Read more about India's DPDPA consent requirements in our in-depth article.

The India DPDPA cookie consent requirements inform your decision on what the cookie banner should look like. In general, it must meet the following requirements:

  • Request consent in an easy-to-understand way and in plain language
  • Do not allow the use of cookies before obtaining consent
  • Not allow the use of cookies when the user neither accepts nor declines cookies
  • Wait until the user clicks on a button to accept cookies
  • Provide information about the processing of personal data or a link to a privacy policy containing the necessary information
  • Allow access to the website for users who do not accept cookies
  • Do not assume that the user has agreed to the use of cookies by browsing the website

DPDPA v. GDPR v. CCPA cookie banners

A DPDPA-compliant cookie banner shares some similarities with GDPR-compliant banners and with CCPA-compliant banners. However, it is not the same with either of them.


The most significant difference between a DPDPA consent banner and one that meets the GDPR requirements is the granularity of consent. When you need to comply with the GDPR, the UK DPA, the LGPD, or similar data privacy regulations, you have to obtain specific consent. It means that you need one consent for Google Analytics, a separate one for Meta and TikTok pixels, and so on.

In India, on the other hand, the user either agrees to all the cookies at once or declines them altogether. You have the right to ask for granular consent, but it is not legally required.

DPDPA v. CCPA/CPRA, VCDPA, and US state privacy laws

The US state privacy laws do not require explicit opt-in for firing cookies toward users' devices. Some laws do require consent for the processing of sensitive personal data, but such data is rarely obtained via cookies.

The approach of the US regulators, as well as those in Australia, is to provide users with the right to opt-out of the processing. And that's where they differ significantly from the Indian DPDP Act. In India, consent comes before the use of cookies. In the US, the use of cookies comes before opting out. And in many cases, users cannot even opt-out.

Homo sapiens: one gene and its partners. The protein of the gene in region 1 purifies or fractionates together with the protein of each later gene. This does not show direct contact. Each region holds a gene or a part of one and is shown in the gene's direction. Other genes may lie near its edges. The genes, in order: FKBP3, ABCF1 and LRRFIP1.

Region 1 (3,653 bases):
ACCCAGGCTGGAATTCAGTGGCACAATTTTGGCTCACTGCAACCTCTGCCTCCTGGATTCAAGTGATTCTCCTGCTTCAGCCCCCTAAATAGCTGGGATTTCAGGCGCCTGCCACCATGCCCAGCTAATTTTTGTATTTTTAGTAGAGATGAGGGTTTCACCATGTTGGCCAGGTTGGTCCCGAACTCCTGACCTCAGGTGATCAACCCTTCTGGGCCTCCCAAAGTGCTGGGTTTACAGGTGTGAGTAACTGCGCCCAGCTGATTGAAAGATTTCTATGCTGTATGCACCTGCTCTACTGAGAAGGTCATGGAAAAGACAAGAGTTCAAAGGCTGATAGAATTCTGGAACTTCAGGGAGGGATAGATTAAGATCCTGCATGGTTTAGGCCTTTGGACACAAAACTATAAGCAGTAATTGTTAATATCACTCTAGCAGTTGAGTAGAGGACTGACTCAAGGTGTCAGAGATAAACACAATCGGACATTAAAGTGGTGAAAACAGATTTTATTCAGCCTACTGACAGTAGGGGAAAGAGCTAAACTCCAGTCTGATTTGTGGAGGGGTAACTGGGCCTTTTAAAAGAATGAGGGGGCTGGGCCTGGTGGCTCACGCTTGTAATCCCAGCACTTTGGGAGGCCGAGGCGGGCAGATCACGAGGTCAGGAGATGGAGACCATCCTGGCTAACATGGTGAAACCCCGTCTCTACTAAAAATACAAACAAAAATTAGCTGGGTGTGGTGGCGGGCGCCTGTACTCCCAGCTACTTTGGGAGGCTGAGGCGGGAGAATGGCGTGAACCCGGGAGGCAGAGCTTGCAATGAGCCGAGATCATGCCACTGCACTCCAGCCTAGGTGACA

What are the penalties for non-compliance with the India Digital Personal Data Protection Act 2023?

Data fiduciaries who do not comply with the DPDA Act face the threat of the following penalties:

  • INR 10,000 for violations by a data principal;
  • Up to INR 50 crore for violations where no specific penalties are prescribed; and
  • Up to INR 250 crore for security and data breach violations.

The Data Protection Board of India can impose penalties for violations. When it comes to cookie consent violations, it is clear that the prescribed penalty is up to INR 50 crore. The actual penalty amount would depend on multiple factors, including but not limited to whether the rights of data principals have been respected, whether the data is being processed in accordance with the Act, if there are reasonable security practices and procedures, whether the processing involves the collection of sensitive personal data, if international data transfers to unsafe countries have been in place, and others.

How do you ensure compliance with the India DPDPA cookie banner requirements?

To meet the DPDPA cookie consent standards, you need to use a consent manager that's registered with the Data Protection Board to obtain, record, and retain user consent. That's where Secure Privacy can help.

As the registration gets underway, Secure Privacy will be on the list and ready to assist businesses such as yours in adhering to legal requirements. Our India DPDPA-compliant cookie consent banner has been built already and will be available once the law becomes effective.